Located in the nexus between body and machine, Rebecca Horn’s work transmogrifies the ordinary into the enigmatic. In a career that has spanned more than 30 years and traversed varied stylistic ground—from performance to sculptural installations and feature-length films—Horn has continually returned to the body, the source of her beginnings as an artist. Her sculptural props and related performances of the 1960s and 1970s grew out of a lengthy period of physical recuperation during which she was limited to working while confined to bed. Both protective and restrictive, her sculptural prostheses and cocoonlike garments—the horn of a unicorn that emerges from the head of its wearer’s nearly naked body, gloves that increase the fingers’ reach nearly tenfold—simultaneously extend and encumber the body, forming artificial appendages that force a Kafkaesque rumination on the treachery of the body’s vagaries.
In the early 1980s the augmented body ceded in Horn’s work to mechanized sculptural installations in which ordinary objects spring to life and engage in carefully choreographed ballets. These beguiling and unsettling contraptions in which spoons seem to kiss and violins to serenade one another take on a bodily tempo as they spasmodically whir and rest and whir again. In Blue Monday Strip vintage typewriters are liberated from the orderly office world and set akimbo, transformed into an unruly lot whose keys chatter ceaselessly in a raucous dialogue. Occasionally, as if to squelch their staccato, a spatter of blue paint showers on them. As in the sexualized world of Horn’s inventions, here the clacking machines seem to personify a pool of glum secretaries who find themselves once again behind their typewriters on a Monday morning, as suggested by the title.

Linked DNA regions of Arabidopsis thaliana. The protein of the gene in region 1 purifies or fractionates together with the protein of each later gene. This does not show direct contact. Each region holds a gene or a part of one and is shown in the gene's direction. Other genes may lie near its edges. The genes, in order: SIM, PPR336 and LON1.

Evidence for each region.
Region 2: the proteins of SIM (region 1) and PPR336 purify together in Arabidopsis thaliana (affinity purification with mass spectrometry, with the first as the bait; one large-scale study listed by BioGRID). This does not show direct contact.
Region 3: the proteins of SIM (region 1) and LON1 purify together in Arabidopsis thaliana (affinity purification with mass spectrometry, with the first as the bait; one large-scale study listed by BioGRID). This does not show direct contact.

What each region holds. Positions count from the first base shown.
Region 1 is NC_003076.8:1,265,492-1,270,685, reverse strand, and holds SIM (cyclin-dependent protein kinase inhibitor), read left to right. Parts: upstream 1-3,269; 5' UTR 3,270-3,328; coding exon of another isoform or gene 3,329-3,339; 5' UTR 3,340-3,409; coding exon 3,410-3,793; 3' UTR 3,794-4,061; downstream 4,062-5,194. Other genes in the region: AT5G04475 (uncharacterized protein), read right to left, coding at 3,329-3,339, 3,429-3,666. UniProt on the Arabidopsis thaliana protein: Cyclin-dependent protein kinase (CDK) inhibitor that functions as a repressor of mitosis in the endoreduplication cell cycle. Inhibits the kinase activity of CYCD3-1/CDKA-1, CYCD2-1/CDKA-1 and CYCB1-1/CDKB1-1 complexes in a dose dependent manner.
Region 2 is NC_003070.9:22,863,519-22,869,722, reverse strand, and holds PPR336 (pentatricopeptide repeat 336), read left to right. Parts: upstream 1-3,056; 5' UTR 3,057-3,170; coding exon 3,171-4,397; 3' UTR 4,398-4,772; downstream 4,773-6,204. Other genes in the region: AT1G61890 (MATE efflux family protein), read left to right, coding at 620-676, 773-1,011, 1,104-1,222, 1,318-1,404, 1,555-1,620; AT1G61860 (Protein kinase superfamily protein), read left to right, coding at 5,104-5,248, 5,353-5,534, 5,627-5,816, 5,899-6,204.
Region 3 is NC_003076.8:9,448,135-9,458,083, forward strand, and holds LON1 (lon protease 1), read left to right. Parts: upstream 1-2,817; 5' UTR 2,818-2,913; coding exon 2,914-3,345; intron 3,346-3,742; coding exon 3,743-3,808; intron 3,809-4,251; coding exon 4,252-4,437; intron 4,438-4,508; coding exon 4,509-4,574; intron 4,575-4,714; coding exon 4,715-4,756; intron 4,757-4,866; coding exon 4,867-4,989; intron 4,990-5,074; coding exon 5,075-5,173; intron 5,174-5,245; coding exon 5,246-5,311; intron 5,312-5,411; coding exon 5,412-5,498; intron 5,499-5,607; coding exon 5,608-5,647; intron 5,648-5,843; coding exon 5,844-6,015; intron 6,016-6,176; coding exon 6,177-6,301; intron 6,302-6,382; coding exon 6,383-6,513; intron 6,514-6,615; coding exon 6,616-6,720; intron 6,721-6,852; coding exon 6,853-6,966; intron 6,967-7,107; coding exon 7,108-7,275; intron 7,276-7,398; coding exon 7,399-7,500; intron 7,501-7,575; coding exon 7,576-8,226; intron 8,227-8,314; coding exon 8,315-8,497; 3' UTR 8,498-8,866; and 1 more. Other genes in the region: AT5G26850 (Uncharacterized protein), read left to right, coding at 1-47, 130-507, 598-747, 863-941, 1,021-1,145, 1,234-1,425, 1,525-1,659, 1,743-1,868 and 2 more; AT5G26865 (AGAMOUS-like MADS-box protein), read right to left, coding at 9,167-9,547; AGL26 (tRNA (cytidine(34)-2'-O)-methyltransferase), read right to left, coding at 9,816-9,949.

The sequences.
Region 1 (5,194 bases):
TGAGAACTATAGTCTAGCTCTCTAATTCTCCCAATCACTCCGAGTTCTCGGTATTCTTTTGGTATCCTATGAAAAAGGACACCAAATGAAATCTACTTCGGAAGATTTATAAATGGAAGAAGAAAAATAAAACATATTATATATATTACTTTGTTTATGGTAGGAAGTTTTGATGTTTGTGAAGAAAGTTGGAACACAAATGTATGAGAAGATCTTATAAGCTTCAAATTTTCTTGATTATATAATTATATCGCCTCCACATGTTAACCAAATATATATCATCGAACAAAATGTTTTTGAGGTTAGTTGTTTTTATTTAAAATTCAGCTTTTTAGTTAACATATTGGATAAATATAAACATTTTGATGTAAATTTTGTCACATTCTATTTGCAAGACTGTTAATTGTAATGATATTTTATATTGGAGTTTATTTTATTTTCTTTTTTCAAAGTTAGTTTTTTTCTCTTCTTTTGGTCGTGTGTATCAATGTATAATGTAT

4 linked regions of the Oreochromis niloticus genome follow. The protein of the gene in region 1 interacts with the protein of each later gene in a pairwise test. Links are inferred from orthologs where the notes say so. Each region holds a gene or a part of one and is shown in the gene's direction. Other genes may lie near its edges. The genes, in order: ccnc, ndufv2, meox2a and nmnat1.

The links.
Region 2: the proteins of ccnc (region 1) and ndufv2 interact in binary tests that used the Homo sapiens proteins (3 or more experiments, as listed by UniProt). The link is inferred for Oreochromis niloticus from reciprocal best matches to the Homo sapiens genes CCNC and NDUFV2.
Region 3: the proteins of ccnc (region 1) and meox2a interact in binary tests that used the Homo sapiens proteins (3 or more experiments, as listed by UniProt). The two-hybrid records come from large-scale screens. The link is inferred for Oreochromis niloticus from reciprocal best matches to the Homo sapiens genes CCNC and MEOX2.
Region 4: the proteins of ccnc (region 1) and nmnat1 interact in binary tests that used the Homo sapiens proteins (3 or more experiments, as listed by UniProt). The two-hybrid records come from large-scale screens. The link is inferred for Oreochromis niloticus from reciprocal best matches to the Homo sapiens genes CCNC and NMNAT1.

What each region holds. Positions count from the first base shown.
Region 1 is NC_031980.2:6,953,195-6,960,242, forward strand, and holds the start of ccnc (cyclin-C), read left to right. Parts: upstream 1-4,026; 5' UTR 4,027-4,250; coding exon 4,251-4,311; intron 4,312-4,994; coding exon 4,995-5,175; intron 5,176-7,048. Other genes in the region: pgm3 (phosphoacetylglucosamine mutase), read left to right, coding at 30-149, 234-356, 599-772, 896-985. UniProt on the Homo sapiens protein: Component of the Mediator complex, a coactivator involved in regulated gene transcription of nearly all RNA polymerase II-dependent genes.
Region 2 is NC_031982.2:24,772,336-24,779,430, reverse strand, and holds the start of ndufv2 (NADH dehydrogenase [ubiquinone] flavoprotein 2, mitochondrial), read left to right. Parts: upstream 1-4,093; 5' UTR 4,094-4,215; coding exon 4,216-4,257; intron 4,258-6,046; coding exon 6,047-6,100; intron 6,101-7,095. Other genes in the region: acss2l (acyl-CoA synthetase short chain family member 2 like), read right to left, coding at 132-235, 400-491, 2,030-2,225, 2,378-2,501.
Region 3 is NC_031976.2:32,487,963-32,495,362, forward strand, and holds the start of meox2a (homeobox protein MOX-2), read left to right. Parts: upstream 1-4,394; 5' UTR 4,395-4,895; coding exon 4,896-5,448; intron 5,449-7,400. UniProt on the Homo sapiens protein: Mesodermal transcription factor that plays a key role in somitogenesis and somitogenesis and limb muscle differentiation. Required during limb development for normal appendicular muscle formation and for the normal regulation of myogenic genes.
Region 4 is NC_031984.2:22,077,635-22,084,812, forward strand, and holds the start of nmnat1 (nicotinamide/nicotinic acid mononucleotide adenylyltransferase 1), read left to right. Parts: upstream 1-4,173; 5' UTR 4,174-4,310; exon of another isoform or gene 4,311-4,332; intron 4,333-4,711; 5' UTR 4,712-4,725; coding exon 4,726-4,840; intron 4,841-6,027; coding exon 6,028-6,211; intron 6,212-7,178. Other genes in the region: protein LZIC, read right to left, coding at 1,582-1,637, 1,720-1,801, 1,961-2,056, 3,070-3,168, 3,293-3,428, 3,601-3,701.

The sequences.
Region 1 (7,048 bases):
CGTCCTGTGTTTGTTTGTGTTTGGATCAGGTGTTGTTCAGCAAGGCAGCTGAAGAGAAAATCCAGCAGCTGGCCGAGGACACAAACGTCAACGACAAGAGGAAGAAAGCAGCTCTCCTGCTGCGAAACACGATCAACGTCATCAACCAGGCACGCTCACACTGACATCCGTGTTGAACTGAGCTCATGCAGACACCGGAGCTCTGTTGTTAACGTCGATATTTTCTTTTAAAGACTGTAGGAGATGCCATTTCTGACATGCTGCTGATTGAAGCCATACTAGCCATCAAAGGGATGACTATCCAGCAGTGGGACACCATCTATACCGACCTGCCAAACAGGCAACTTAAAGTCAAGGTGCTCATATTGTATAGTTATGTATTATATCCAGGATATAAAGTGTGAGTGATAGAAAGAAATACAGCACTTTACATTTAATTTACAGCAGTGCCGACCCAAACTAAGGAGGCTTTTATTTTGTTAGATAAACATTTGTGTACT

Whether mechanomorphic bodies or anthropomorphic machines, all of Horn’s works are fraught with sexual allusions and the ache of desire. In Paradiso, created specifically for the Guggenheim Museum on the occasion of Horn’s 1993 retrospective there, two swollen, breastlike funnels are suspended high above the museum’s rotunda. With metronomelike regularity, a milky liquid is excreted from the breasts and falls into the pool far below, creating an almost palpable tension in which the entire building seems to hold its breath in anticipation of the next drip. The reference to Dante implicit in the work’s title is underscored by crackling lightning rods, and the dark and haunting companion piece to this light-filled and ethereal work—Inferno, installed concurrently at the Guggenheim Museum SoHo.
J. Fiona Ragheb